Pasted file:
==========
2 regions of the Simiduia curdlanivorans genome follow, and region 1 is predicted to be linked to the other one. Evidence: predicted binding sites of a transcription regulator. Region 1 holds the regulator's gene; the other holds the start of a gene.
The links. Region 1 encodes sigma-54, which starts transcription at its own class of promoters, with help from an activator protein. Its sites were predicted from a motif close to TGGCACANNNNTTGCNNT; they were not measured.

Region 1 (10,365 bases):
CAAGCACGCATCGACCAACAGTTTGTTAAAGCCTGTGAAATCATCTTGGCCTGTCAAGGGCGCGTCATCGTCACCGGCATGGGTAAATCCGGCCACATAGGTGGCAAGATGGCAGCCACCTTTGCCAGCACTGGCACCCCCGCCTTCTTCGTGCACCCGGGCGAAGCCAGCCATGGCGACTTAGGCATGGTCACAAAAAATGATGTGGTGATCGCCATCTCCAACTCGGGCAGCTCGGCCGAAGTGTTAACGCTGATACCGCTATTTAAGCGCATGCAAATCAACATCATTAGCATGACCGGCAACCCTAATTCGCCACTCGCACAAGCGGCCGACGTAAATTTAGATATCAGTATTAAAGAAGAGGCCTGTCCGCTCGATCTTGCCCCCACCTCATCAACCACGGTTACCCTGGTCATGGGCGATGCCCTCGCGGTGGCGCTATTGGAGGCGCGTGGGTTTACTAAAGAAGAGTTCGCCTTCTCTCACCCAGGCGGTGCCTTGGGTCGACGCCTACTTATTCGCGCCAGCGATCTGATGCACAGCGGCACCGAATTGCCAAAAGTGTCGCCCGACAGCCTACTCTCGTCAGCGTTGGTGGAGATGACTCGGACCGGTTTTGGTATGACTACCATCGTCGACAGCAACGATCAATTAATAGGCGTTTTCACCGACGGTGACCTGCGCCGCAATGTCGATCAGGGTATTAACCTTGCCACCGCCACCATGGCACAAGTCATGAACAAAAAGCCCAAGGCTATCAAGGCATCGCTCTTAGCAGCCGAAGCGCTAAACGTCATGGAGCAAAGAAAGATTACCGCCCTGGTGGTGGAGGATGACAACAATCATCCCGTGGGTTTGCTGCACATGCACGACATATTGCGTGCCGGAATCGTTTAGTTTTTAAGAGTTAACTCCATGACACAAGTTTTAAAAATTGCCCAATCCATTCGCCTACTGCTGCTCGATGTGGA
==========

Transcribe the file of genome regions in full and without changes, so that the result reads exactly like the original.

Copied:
2 regions of the Simiduia curdlanivorans genome follow, and region 1 is predicted to be linked to the other one. Evidence: predicted binding sites of a transcription regulator. Region 1 holds the regulator's gene; the other holds the start of a gene.
The links. Region 1 encodes sigma-54, which starts transcription at its own class of promoters, with help from an activator protein. Its sites were predicted from a motif close to TGGCACANNNNTTGCNNT; they were not measured.

Region 1 (10,365 bases):
CAAGCACGCATCGACCAACAGTTTGTTAAAGCCTGTGAAATCATCTTGGCCTGTCAAGGGCGCGTCATCGTCACCGGCATGGGTAAATCCGGCCACATAGGTGGCAAGATGGCAGCCACCTTTGCCAGCACTGGCACCCCCGCCTTCTTCGTGCACCCGGGCGAAGCCAGCCATGGCGACTTAGGCATGGTCACAAAAAATGATGTGGTGATCGCCATCTCCAACTCGGGCAGCTCGGCCGAAGTGTTAACGCTGATACCGCTATTTAAGCGCATGCAAATCAACATCATTAGCATGACCGGCAACCCTAATTCGCCACTCGCACAAGCGGCCGACGTAAATTTAGATATCAGTATTAAAGAAGAGGCCTGTCCGCTCGATCTTGCCCCCACCTCATCAACCACGGTTACCCTGGTCATGGGCGATGCCCTCGCGGTGGCGCTATTGGAGGCGCGTGGGTTTACTAAAGAAGAGTTCGCCTTCTCTCACCCAGGCGGTGCCTTGGGTCGACGCCTACTTATTCGCGCCAGCGATCTGATGCACAGCGGCACCGAATTGCCAAAAGTGTCGCCCGACAGCCTACTCTCGTCAGCGTTGGTGGAGATGACTCGGACCGGTTTTGGTATGACTACCATCGTCGACAGCAACGATCAATTAATAGGCGTTTTCACCGACGGTGACCTGCGCCGCAATGTCGATCAGGGTATTAACCTTGCCACCGCCACCATGGCACAAGTCATGAACAAAAAGCCCAAGGCTATCAAGGCATCGCTCTTAGCAGCCGAAGCGCTAAACGTCATGGAGCAAAGAAAGATTACCGCCCTGGTGGTGGAGGATGACAACAATCATCCCGTGGGTTTGCTGCACATGCACGACATATTGCGTGCCGGAATCGTTTAGTTTTTAAGAGTTAACTCCATGACACAAGTTTTAAAAATTGCCCAATCCATTCGCCTACTGCTGCTCGATGTGGA